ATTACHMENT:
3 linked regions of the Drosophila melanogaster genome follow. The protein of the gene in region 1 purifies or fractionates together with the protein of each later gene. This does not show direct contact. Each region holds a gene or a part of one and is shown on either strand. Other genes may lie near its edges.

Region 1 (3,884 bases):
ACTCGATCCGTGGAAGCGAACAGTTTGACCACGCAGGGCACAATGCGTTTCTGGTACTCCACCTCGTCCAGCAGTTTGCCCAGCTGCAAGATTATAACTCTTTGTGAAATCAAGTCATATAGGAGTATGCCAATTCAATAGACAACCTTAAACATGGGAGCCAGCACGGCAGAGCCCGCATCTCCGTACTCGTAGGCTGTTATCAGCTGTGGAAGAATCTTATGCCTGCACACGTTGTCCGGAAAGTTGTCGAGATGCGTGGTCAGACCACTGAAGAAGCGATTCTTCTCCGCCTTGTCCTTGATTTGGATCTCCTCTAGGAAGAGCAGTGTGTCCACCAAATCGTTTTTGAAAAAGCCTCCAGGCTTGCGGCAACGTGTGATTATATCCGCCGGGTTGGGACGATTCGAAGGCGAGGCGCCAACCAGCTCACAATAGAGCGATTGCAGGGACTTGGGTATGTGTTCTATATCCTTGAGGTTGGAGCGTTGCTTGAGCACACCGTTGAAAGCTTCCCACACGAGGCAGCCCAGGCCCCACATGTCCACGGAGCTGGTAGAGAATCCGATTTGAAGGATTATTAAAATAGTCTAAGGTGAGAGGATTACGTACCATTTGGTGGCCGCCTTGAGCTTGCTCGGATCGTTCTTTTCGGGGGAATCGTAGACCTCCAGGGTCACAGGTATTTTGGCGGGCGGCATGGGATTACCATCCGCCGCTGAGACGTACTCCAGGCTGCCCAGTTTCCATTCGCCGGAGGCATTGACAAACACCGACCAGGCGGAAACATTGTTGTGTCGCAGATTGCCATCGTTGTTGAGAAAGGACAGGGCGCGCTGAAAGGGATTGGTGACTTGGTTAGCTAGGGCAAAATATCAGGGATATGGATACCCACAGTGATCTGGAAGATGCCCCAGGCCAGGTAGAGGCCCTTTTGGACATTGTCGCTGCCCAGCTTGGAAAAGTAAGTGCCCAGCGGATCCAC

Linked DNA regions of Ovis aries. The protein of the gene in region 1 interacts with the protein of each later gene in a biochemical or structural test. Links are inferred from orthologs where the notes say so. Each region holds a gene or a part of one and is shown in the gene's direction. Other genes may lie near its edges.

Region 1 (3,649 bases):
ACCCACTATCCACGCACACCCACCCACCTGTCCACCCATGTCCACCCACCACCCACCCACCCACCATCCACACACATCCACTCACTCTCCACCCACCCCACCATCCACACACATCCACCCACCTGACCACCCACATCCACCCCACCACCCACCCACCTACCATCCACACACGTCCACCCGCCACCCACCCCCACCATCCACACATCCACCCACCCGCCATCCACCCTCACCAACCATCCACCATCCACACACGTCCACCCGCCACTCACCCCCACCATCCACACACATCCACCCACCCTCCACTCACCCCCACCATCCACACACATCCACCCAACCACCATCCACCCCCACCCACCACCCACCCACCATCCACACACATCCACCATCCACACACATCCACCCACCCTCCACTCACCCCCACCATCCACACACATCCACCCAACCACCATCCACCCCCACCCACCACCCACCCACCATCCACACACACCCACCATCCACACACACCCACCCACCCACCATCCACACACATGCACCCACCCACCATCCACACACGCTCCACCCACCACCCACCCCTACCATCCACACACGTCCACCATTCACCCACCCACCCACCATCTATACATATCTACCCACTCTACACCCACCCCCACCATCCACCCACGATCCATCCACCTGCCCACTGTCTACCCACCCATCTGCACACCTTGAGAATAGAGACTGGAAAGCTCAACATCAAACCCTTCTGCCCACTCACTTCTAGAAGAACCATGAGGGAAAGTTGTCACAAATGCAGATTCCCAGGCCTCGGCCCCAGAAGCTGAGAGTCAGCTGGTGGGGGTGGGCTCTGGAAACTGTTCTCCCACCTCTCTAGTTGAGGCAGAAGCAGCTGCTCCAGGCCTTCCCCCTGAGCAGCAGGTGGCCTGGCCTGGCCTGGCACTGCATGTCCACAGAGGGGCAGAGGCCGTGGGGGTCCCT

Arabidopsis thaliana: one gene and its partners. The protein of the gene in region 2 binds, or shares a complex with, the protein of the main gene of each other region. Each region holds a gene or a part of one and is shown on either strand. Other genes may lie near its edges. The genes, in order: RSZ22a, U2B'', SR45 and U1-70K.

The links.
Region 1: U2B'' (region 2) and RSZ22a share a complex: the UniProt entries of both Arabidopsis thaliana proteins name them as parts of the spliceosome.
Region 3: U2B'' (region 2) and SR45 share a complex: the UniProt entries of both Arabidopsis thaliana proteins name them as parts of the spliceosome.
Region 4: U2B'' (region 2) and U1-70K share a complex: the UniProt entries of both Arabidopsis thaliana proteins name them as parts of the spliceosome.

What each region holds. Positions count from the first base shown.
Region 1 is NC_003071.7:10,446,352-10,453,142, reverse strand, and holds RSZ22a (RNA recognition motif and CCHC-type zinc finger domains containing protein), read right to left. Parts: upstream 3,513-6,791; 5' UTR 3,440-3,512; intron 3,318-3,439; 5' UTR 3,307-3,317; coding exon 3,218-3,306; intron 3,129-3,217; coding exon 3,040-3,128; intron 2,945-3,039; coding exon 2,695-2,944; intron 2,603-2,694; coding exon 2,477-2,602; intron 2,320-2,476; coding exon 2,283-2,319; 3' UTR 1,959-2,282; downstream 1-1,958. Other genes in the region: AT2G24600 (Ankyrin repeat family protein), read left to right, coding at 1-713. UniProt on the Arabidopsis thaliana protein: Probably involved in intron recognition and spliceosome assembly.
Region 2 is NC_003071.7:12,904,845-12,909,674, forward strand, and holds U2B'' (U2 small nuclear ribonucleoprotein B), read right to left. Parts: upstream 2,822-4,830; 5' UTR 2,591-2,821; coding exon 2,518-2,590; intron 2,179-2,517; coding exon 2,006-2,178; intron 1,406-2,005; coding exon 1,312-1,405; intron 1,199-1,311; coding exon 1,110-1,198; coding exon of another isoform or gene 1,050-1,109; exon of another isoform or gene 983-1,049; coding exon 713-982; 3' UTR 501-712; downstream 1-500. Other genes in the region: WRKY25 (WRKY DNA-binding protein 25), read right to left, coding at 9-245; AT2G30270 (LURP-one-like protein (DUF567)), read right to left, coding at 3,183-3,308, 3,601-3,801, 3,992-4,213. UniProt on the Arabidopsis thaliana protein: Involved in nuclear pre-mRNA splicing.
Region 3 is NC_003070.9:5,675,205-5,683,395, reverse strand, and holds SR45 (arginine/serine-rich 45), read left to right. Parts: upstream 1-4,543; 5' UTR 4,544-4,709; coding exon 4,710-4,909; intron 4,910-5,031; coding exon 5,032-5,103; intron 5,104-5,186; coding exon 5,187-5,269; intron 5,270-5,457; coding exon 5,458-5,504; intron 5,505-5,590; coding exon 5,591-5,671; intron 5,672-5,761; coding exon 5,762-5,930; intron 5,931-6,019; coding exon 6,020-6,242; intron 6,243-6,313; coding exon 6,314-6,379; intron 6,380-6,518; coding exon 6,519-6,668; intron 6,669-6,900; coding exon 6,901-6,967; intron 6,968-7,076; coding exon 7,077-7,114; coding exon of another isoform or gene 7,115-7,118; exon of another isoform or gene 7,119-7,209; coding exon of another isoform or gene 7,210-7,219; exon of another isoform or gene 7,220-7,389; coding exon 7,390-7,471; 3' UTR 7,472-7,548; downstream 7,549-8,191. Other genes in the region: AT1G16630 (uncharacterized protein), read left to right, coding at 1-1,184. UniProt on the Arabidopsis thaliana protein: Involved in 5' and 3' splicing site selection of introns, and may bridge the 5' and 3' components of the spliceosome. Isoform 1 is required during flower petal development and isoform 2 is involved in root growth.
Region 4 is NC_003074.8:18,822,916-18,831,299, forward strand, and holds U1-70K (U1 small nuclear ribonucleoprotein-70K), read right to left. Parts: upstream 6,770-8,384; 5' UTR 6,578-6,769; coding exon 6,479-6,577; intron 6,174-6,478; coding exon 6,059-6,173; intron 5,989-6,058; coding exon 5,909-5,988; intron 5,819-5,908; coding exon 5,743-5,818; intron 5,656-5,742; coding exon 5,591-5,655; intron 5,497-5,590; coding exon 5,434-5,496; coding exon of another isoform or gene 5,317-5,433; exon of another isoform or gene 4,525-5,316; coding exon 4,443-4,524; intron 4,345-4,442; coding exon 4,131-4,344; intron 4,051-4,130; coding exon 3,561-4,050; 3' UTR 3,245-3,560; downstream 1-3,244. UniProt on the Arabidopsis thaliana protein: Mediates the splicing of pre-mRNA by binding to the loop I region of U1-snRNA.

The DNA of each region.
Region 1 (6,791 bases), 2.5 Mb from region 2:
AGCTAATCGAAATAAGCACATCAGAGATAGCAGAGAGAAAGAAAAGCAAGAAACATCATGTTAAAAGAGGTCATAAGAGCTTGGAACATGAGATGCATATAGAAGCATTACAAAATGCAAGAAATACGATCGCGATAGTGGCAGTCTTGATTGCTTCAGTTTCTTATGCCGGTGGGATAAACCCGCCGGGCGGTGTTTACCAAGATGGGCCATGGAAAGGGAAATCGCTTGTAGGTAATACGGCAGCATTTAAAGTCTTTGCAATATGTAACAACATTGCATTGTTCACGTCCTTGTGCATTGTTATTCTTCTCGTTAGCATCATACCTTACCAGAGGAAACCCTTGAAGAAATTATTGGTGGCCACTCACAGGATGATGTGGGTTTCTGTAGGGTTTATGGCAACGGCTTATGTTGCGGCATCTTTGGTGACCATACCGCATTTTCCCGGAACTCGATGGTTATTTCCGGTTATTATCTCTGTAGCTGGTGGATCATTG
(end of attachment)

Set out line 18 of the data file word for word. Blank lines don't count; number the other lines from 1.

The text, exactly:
Region 1 (6,791 bases), 2.5 Mb from region 2: